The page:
On the morning of 1 December last year staff at Canadian fashion house Mackage came into work to find a single item had inexplicably sold out overnight.
Every one of its £750 ($1,013) double-breasted military maxi coats had walked off the shelves in over twenty countries on three continents.
The reason? Meghan Markle.
Prince Harry’s fiancée had worn the coat five hours earlier, five thousand miles away in her first public walkabout in Nottingham, England.
Within minutes the world wanted Mackage maxi coats.
Mackage were not the only winners. Meghan was also carrying a £500 ($675) midi tote bag made by Strathberry, a four-year-old start-up based in Edinburgh. The bag sold out in 11 minutes flat across its Global, US and China website.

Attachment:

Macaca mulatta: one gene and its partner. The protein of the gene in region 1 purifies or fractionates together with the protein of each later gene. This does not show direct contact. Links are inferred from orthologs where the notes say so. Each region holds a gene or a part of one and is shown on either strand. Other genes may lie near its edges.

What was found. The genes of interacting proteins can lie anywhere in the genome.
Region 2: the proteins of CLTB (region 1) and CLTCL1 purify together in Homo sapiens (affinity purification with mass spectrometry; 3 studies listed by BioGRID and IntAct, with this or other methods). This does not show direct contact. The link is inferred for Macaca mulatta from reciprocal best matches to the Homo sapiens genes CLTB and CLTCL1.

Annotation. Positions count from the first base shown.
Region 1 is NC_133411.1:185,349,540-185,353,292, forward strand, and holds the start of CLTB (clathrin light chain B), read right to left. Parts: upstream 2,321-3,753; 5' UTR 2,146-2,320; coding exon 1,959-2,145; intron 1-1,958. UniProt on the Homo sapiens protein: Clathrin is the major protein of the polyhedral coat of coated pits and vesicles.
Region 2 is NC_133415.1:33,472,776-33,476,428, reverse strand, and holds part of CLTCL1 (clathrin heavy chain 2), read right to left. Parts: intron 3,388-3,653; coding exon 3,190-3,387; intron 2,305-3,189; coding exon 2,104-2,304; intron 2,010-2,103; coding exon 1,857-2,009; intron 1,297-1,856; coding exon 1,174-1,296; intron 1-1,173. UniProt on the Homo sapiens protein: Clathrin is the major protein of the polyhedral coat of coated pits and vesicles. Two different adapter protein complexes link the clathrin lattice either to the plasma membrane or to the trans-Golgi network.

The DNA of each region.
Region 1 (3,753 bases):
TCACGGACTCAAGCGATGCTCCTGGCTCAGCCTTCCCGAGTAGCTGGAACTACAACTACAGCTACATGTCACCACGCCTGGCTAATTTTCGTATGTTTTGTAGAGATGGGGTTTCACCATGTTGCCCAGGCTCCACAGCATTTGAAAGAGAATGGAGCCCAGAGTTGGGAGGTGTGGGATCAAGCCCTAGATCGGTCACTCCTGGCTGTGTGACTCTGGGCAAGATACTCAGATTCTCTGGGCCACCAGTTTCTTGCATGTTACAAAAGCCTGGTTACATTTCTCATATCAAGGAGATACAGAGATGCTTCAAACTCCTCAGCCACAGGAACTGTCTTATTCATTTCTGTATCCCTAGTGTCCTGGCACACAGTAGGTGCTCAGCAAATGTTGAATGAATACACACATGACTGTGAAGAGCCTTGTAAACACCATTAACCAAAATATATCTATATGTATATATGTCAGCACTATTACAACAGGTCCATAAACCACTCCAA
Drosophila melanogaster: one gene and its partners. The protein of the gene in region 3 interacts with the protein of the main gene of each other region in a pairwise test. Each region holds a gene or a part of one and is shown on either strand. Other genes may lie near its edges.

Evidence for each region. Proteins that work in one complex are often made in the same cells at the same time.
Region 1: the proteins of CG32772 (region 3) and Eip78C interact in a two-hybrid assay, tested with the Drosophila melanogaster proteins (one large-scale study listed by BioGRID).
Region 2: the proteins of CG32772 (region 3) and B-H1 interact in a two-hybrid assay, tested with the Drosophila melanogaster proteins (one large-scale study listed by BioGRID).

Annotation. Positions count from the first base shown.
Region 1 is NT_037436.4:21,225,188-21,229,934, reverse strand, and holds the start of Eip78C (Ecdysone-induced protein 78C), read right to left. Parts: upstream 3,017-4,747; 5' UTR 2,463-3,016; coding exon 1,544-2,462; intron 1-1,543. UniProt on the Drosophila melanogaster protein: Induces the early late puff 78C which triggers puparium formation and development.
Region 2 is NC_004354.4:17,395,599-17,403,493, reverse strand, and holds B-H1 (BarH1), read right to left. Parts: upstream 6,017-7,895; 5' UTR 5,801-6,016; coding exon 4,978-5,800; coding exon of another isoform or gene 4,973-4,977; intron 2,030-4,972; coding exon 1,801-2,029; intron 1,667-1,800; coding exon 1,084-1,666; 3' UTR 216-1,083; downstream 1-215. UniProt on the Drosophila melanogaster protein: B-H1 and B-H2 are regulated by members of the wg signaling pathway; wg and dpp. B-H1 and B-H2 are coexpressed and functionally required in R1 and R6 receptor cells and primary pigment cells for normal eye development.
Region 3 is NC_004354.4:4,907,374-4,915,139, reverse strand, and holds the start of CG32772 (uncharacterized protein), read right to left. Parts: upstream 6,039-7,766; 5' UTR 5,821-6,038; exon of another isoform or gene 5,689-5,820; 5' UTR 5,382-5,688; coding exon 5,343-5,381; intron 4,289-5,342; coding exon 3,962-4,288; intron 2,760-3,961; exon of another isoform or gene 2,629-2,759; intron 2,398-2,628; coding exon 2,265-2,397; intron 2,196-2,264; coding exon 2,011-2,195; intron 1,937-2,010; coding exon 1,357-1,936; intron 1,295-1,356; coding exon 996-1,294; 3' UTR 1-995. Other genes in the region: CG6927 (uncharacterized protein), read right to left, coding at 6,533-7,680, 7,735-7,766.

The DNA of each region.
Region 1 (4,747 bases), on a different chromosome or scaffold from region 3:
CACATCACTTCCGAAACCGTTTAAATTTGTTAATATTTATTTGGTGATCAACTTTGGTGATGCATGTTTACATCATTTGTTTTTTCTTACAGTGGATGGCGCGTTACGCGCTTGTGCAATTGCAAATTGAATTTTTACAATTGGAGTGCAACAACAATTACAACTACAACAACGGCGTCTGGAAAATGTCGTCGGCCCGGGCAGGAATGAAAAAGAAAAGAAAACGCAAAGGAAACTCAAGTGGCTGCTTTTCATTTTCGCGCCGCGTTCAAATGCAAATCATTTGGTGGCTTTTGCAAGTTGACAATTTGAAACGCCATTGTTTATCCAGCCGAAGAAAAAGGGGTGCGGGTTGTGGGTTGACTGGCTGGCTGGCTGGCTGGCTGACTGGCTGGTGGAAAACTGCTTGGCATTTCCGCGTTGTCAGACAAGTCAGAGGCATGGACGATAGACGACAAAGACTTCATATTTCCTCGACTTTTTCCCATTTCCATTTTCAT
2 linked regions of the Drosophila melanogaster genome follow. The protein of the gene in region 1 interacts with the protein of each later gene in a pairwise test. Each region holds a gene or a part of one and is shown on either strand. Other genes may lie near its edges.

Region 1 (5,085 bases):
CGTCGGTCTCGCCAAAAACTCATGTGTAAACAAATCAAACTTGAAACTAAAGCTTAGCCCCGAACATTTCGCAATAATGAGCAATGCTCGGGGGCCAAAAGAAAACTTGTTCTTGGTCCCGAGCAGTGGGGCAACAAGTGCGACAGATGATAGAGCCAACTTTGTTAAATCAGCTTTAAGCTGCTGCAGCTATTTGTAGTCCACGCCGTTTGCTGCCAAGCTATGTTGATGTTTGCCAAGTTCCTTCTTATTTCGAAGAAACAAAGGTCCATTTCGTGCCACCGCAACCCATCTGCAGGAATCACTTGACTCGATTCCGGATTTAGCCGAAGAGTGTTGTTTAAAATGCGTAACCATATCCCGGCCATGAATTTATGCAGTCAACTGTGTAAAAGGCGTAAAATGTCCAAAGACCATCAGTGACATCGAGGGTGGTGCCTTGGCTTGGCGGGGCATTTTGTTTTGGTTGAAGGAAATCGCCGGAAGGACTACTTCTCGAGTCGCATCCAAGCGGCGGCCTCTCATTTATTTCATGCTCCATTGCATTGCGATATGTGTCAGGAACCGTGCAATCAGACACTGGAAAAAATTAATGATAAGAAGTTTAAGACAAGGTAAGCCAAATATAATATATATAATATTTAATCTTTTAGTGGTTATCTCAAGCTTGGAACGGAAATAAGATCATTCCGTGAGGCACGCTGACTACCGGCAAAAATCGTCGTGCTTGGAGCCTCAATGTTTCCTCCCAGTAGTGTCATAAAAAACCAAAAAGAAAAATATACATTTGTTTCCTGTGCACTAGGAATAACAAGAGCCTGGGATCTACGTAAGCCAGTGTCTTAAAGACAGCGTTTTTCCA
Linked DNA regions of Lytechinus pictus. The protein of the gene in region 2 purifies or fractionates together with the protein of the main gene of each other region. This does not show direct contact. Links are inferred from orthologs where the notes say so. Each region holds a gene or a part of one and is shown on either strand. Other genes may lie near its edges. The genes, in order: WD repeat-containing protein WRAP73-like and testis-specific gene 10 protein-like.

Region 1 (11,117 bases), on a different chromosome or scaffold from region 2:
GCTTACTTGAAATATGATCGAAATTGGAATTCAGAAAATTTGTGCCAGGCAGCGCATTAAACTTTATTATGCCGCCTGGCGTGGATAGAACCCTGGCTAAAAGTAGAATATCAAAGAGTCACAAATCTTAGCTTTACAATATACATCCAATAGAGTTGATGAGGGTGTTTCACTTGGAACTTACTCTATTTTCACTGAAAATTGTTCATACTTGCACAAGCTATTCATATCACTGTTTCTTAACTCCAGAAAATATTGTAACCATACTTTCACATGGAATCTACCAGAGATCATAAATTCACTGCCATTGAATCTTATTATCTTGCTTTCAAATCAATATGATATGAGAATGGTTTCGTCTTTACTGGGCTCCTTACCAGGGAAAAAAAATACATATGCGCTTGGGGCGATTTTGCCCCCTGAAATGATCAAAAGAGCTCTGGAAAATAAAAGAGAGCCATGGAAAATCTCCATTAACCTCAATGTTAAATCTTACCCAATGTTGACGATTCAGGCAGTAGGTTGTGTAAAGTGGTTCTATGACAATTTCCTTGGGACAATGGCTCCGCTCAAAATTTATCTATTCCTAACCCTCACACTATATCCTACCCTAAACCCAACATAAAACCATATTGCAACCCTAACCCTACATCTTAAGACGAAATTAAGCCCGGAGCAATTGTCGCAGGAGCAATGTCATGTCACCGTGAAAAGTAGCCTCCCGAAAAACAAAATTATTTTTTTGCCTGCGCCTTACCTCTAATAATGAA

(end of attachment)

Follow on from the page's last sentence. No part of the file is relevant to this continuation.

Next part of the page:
Leeanne Hundleby, owner and co-founder of Strathberry, says: “Visitor numbers to the website were also amazing. At one stage they were up tenfold against our daily average.”
Meghan wore a white coat by the Canadian brand Line the Label to announce her engagement with Harry, and which, yes, you’ve guessed it, sold out in minutes, reportedly crashing the firm’s website.
Line also stole a march on other brands caught up in the Meghan merchandising mania by christening the coat “The Meghan”.
This is the kind of publicity that marketing departments dream of. Getting your design in front of Meghan could, if she wears it, splash it over every fashion website from Shanghai to L.A.